Run the simulation. The measured mass does not include the top arm.

In certain applications, you need to use the Weld Joint block to connect body element blocks and measure the connected blocks as a body group. To achieve this goal, you can change the sensor extent of the Inertia Sensor block. For example, to include the `Top` `Arm` `R` block in the measurement, open the Inertia Sensor block and, under the Sensor Extent section, select the Span Weld Joints parameter.

Run the simulation. The measured mass includes the top arm.

### Specify the Measurement Frame

The measurement frame of the Inertia Sensor block specifies the frame to use to measure and express the center of mass (COM), inertia matrix, and centered inertia matrix. This section shows how to measure the center of mass (COM) of the highlighted body group and express the measurement in three different frames.

To measure the COM of the highlighted body group:

• Open the `Governor` subsystem, then add a Demux block.

• Specify the parameters of these blocks:

• Connect the blocks as shown in this image.

#### Express Center of Mass in the Attached Frame

You can express the measured COM in a frame that is affixed to this body group. For example, to express the measured COM in the reference frame of the `Flyball` `R` block, connect the reference frame to the S port of the Inertia Sensor block and, in the sensor dialog box, specify Measurement Frame as `Attached`. The specified measurement frame is highlighted in the image with a light blue color.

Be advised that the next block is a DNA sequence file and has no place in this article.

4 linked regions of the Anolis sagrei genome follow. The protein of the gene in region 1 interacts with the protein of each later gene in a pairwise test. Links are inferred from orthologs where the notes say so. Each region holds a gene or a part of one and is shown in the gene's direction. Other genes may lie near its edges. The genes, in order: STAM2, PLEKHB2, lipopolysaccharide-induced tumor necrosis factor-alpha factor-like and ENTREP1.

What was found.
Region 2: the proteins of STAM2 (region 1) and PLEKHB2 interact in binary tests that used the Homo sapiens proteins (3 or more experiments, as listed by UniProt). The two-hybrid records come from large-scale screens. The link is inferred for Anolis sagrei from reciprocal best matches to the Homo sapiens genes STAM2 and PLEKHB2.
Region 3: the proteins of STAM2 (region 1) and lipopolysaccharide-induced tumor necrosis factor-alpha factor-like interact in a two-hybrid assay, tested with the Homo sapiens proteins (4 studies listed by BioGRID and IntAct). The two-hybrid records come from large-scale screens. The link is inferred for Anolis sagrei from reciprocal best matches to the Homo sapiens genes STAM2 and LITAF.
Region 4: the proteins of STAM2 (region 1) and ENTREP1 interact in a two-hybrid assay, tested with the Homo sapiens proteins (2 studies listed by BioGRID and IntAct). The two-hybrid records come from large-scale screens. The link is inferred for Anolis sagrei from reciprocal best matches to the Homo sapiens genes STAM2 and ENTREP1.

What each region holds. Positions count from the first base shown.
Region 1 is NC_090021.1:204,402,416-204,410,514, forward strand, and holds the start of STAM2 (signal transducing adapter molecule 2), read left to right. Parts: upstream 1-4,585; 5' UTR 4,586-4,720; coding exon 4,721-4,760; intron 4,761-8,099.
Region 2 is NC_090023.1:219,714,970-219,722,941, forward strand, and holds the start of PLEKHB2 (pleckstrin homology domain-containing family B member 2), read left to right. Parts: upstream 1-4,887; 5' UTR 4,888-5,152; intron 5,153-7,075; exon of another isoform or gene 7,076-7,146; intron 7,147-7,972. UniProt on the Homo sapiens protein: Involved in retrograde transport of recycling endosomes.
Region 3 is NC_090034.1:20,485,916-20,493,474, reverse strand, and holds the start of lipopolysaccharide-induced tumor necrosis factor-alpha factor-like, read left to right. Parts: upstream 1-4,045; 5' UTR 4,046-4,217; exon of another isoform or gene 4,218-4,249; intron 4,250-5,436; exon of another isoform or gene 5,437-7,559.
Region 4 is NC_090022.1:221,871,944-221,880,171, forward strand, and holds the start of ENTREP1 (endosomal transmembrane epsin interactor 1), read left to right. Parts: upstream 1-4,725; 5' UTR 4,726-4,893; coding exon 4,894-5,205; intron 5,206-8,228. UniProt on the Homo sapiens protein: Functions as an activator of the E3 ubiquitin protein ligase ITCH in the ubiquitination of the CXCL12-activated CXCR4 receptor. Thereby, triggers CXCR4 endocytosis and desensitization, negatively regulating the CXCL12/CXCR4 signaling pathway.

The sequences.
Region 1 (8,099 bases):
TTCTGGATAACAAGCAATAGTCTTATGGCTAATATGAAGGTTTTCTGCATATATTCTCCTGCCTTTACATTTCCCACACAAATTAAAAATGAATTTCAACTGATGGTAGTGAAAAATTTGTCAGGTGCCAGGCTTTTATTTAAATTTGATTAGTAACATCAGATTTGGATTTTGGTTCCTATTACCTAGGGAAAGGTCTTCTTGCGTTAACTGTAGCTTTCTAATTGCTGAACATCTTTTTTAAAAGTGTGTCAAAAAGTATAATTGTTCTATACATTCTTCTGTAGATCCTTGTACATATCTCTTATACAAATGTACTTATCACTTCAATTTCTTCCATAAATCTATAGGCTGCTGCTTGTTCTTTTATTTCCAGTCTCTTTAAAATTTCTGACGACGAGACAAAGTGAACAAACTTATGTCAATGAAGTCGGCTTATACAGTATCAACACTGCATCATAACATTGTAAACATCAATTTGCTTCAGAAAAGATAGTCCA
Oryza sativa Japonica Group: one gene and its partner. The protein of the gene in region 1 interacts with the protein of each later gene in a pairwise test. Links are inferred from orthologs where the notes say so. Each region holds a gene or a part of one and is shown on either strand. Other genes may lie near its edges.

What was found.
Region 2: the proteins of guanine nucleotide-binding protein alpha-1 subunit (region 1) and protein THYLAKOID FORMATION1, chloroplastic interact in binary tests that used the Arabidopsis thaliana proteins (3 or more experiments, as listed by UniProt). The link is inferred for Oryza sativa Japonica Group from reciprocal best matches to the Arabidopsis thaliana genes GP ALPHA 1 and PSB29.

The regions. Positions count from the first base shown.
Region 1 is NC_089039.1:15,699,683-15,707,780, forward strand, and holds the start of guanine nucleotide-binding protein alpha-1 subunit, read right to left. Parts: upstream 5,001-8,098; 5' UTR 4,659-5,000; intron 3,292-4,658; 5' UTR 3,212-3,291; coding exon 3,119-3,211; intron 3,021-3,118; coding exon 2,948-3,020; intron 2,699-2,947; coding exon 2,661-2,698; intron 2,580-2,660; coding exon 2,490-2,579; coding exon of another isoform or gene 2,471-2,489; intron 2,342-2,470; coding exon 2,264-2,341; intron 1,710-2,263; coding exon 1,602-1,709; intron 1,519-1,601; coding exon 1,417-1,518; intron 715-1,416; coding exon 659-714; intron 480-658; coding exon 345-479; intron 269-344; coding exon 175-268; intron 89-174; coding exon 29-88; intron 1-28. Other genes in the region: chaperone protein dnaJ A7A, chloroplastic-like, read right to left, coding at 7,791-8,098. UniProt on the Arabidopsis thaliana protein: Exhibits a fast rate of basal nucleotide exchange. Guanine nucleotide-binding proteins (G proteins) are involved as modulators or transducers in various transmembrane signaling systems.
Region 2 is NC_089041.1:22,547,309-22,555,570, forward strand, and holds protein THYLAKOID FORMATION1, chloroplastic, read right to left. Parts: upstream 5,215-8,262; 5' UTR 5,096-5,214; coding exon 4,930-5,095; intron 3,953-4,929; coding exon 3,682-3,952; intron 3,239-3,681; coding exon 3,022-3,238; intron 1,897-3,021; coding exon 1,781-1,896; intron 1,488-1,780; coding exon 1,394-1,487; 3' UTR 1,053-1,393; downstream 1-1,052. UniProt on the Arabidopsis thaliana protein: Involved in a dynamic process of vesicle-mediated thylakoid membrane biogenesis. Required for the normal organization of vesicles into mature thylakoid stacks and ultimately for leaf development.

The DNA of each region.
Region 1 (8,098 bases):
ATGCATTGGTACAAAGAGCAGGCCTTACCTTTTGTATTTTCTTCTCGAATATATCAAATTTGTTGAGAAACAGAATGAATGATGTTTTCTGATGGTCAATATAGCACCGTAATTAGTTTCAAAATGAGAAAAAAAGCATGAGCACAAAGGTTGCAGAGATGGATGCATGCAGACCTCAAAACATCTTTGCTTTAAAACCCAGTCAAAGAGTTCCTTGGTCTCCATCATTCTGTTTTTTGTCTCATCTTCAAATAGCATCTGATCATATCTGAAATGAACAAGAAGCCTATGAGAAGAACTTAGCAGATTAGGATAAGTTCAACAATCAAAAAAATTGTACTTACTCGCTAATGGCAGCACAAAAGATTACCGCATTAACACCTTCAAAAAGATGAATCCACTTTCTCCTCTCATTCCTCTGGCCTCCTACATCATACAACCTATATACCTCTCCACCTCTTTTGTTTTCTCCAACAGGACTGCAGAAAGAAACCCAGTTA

Simulate the model. The Display block shows the COM at the initial step and the Scope block shows the COM throughout the simulation. Change the legend of the signals as shown in the image. The result shows that the COM is fixed to this measurement frame throughout the simulation.

#### Express Center of Mass in the World Frame

It is common to express measured quantities in the world frame, which remains stationary during the simulation. To express the measured COM in the world frame, in the Inertia Sensor block dialog box, set Measurement Frame to `World`. In this image, the world frame is highlighted with a light blue color.

Simulate the model. The Display block shows the COM at the initial step and the Scope block shows the COM throughout the simulation.

The result shows that the `x` and `y` coordinates exhibit oscillatory behavior, with the frequency of oscillation between two to six seconds being notably higher compared to other intervals. These results correspond to the right branch of the governor having a more rapid rotation about the z-axis of the world frame during this time frame. These observations are consistent with the simulated behavior of the governor.

#### Express Center of Mass in a Custom Frame

You can also express the measured quantities in a custom frame. To express the COM in the reference frame of the spindle:

• Expose the M port of the Inertia Sensor by setting Measurement Frame to `Custom`.

• Expose the reference frame port of the `Spindle` block by selecting Show Port R under Frames.

• Reorganize and connect the blocks as shown in the image.

• Change the layout of the plots for the Scope block. Double-click the Scope block, select View > Layout, and select 4-by-1 layout.

• Connect the 4th input port of the Scope block to the Rotation Inport block.

• Run the simulation.

The specified measurement frame is highlighted in the image with a light blue color.

The Display block shows the COM at the initial step and the Scope block shows the COM throughout the simulation.

The plots show that, during the simulation, the `y` coordinate remains constant while the `x` and `z` coordinates are proportional to the angular velocity, which equals the slope of the rotation signal. In other words, the COM is on the `xz`-plane of the measurement frame, and the frame undergoes rotations about its `z-`axis. These observations are consistent with the simulation of the governor.